Marshmallow Benefits

Latin Name

Althaea afficinalis

Also Known As

Marshmallow, althea, sweet weed, mallards, guimauve, mortification plant, schloss tea, wymote



Parts Used

Roots and leaves

Traditional Use and Health Benefits

Marsh mallow is commonly used to relieve coughs, bronchitis and asthma, as well as gum and mouth irritations, sore throats, abdominal distress, vaginal irritations and skin wounds.

Marshmallow is chiefly known and used for its unique demulcent properties. As a demulcent it is an agent that forms a soothing film over mucous membranes, relieving minor pain and inflammation of the membrane. 

So Marshmallow is indicated for use in conditions of pain and inflammation in the digestive tract and the mouth, throat and respiratory system. Two separate parts of the plant have been used traditionally, the roots have been used for digestive problems and on the skin, whilst it is the leaves that are used to treat lungs and the urinary system. However it is this coating, soothing and healing property that Marshmallow is known for, and it is the mucillage in the Marshmallow plant that has this action.

Typical Use

Making tea ( an infusion) from Marshmallow leaves:

Pour 1 cup of boiling water over 2 teaspoons of dried marsh mallow leaves and flowers and cover; strain after 10 min. Drink 2 - 3 cups per day.

Making a decoction from the roots:

Let 1 tablespoon of dried marsh mallow root stand in 1 cup of cold water for 1 hr., stirring occasionally. Heat to a gentle boil; simmer, covered, for 10 min.

Remove from heat. Drink 2-3 cups a day after meals.

If you have bronchitis, add a touch of honey.

Folklore and History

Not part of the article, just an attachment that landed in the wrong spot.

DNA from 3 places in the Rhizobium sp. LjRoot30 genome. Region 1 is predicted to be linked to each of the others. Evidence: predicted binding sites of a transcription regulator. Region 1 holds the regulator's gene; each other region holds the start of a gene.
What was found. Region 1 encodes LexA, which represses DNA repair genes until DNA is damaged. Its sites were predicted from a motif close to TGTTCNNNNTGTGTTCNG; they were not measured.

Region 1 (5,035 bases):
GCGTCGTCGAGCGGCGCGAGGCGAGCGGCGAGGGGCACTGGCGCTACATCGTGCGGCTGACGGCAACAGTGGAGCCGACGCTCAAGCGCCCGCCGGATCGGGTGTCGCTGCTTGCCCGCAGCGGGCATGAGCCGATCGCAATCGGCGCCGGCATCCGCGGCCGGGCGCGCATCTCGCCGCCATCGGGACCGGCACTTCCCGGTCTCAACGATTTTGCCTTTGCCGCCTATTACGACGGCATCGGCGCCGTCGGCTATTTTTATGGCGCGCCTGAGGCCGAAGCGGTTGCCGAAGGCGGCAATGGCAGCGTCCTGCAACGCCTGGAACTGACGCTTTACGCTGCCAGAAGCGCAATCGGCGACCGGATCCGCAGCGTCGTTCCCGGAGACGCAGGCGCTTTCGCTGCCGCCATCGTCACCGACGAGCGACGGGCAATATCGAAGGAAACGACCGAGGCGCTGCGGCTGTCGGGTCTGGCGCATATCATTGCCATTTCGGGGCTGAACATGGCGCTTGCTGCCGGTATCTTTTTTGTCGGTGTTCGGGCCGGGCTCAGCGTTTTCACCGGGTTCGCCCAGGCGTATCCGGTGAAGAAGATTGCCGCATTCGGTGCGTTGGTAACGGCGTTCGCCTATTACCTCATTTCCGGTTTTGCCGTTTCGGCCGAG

However, while concoctions of all parts of the Marsh mallow plant have been used as medicine, a traditional use of the plant can be found in old recipes: Stems of marsh mallow were peeled to reveal the soft and spongy pith. This pith was boiled in sugar syrup and dried to produced a soft, chewy confection. Commercial marshmallows are a late-nineteenth-century innovation, which was a development of a well used recipe from the old days using the Marsh mallow plant itself.


In the root:
Mucilage, l8-35%; consisting of a number of polysaccharides; one is composed of L-rhamnose, D-galactose, D-galacturonic acid and D-glucuronic acid in the ratio 3:2:3:3, another a highly branched L-arabifurranan, another a trisaccharide structural unit and one with a high proportion of uronic acid units.

Miscellaneous; about 35% pectin, l-2% asparagine, tannins.

In the leaves:
Mucilage; including a low molecular weight D-glucan

Flavanoids such a kaempferol, quercitin and diosmetin glucosides

Scopoletin, a coumarin
Polyphenolic acids, including syringic, caffeic, salicyclic, vanillic, p-coumaric etc.


Because it coats the lining of the stomach, marshmallow may interfere with the absorption of other drugs or herbs. For this reason, it is important to take marshmallow several hours before or after taking other herbs or medications.